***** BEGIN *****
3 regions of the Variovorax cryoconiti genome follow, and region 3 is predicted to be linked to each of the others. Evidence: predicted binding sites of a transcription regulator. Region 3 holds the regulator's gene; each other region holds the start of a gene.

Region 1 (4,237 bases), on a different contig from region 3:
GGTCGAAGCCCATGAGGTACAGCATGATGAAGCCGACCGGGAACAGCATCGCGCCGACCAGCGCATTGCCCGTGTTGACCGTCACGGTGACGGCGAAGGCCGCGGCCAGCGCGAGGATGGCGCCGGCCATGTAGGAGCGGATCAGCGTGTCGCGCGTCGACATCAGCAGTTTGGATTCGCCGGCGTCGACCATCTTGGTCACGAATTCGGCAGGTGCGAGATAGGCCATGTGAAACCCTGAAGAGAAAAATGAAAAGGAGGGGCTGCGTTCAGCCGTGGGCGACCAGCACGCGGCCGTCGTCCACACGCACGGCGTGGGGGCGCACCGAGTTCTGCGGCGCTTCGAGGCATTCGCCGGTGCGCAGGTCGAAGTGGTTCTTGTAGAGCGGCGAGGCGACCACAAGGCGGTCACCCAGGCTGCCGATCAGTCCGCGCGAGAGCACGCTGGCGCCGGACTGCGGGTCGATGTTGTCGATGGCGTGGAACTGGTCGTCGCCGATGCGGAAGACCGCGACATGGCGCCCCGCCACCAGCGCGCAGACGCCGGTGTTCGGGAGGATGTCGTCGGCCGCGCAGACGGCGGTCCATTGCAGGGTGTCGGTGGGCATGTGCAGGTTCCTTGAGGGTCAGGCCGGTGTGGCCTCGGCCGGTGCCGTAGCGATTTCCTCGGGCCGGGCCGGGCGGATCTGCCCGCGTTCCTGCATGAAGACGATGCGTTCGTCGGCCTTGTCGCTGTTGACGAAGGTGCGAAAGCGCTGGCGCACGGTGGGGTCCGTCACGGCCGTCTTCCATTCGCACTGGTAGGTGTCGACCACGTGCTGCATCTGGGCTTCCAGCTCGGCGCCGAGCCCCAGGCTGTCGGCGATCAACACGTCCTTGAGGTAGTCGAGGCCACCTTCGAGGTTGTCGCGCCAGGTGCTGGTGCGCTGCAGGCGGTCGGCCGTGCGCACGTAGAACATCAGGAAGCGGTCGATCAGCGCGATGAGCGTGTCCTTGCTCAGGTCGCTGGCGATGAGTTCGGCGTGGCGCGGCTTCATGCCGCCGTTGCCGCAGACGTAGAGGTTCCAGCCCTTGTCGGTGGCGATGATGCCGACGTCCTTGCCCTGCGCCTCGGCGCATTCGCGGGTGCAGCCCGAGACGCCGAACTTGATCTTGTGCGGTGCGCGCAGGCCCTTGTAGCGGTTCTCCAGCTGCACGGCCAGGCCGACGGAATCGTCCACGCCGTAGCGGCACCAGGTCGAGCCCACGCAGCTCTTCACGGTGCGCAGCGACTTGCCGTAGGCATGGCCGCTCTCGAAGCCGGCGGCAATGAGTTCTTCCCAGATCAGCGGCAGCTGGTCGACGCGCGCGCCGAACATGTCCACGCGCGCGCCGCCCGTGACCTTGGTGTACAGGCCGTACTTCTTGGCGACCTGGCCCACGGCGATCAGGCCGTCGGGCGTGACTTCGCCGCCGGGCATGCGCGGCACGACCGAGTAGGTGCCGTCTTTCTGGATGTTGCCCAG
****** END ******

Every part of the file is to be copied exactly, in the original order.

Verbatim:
3 regions of the Variovorax cryoconiti genome follow, and region 3 is predicted to be linked to each of the others. Evidence: predicted binding sites of a transcription regulator. Region 3 holds the regulator's gene; each other region holds the start of a gene.

Region 1 (4,237 bases), on a different contig from region 3:
GGTCGAAGCCCATGAGGTACAGCATGATGAAGCCGACCGGGAACAGCATCGCGCCGACCAGCGCATTGCCCGTGTTGACCGTCACGGTGACGGCGAAGGCCGCGGCCAGCGCGAGGATGGCGCCGGCCATGTAGGAGCGGATCAGCGTGTCGCGCGTCGACATCAGCAGTTTGGATTCGCCGGCGTCGACCATCTTGGTCACGAATTCGGCAGGTGCGAGATAGGCCATGTGAAACCCTGAAGAGAAAAATGAAAAGGAGGGGCTGCGTTCAGCCGTGGGCGACCAGCACGCGGCCGTCGTCCACACGCACGGCGTGGGGGCGCACCGAGTTCTGCGGCGCTTCGAGGCATTCGCCGGTGCGCAGGTCGAAGTGGTTCTTGTAGAGCGGCGAGGCGACCACAAGGCGGTCACCCAGGCTGCCGATCAGTCCGCGCGAGAGCACGCTGGCGCCGGACTGCGGGTCGATGTTGTCGATGGCGTGGAACTGGTCGTCGCCGATGCGGAAGACCGCGACATGGCGCCCCGCCACCAGCGCGCAGACGCCGGTGTTCGGGAGGATGTCGTCGGCCGCGCAGACGGCGGTCCATTGCAGGGTGTCGGTGGGCATGTGCAGGTTCCTTGAGGGTCAGGCCGGTGTGGCCTCGGCCGGTGCCGTAGCGATTTCCTCGGGCCGGGCCGGGCGGATCTGCCCGCGTTCCTGCATGAAGACGATGCGTTCGTCGGCCTTGTCGCTGTTGACGAAGGTGCGAAAGCGCTGGCGCACGGTGGGGTCCGTCACGGCCGTCTTCCATTCGCACTGGTAGGTGTCGACCACGTGCTGCATCTGGGCTTCCAGCTCGGCGCCGAGCCCCAGGCTGTCGGCGATCAACACGTCCTTGAGGTAGTCGAGGCCACCTTCGAGGTTGTCGCGCCAGGTGCTGGTGCGCTGCAGGCGGTCGGCCGTGCGCACGTAGAACATCAGGAAGCGGTCGATCAGCGCGATGAGCGTGTCCTTGCTCAGGTCGCTGGCGATGAGTTCGGCGTGGCGCGGCTTCATGCCGCCGTTGCCGCAGACGTAGAGGTTCCAGCCCTTGTCGGTGGCGATGATGCCGACGTCCTTGCCCTGCGCCTCGGCGCATTCGCGGGTGCAGCCCGAGACGCCGAACTTGATCTTGTGCGGTGCGCGCAGGCCCTTGTAGCGGTTCTCCAGCTGCACGGCCAGGCCGACGGAATCGTCCACGCCGTAGCGGCACCAGGTCGAGCCCACGCAGCTCTTCACGGTGCGCAGCGACTTGCCGTAGGCATGGCCGCTCTCGAAGCCGGCGGCAATGAGTTCTTCCCAGATCAGCGGCAGCTGGTCGACGCGCGCGCCGAACATGTCCACGCGCGCGCCGCCCGTGACCTTGGTGTACAGGCCGTACTTCTTGGCGACCTGGCCCACGGCGATCAGGCCGTCGGGCGTGACTTCGCCGCCGGGCATGCGCGGCACGACCGAGTAGGTGCCGTCTTTCTGGATGTTGCCCAG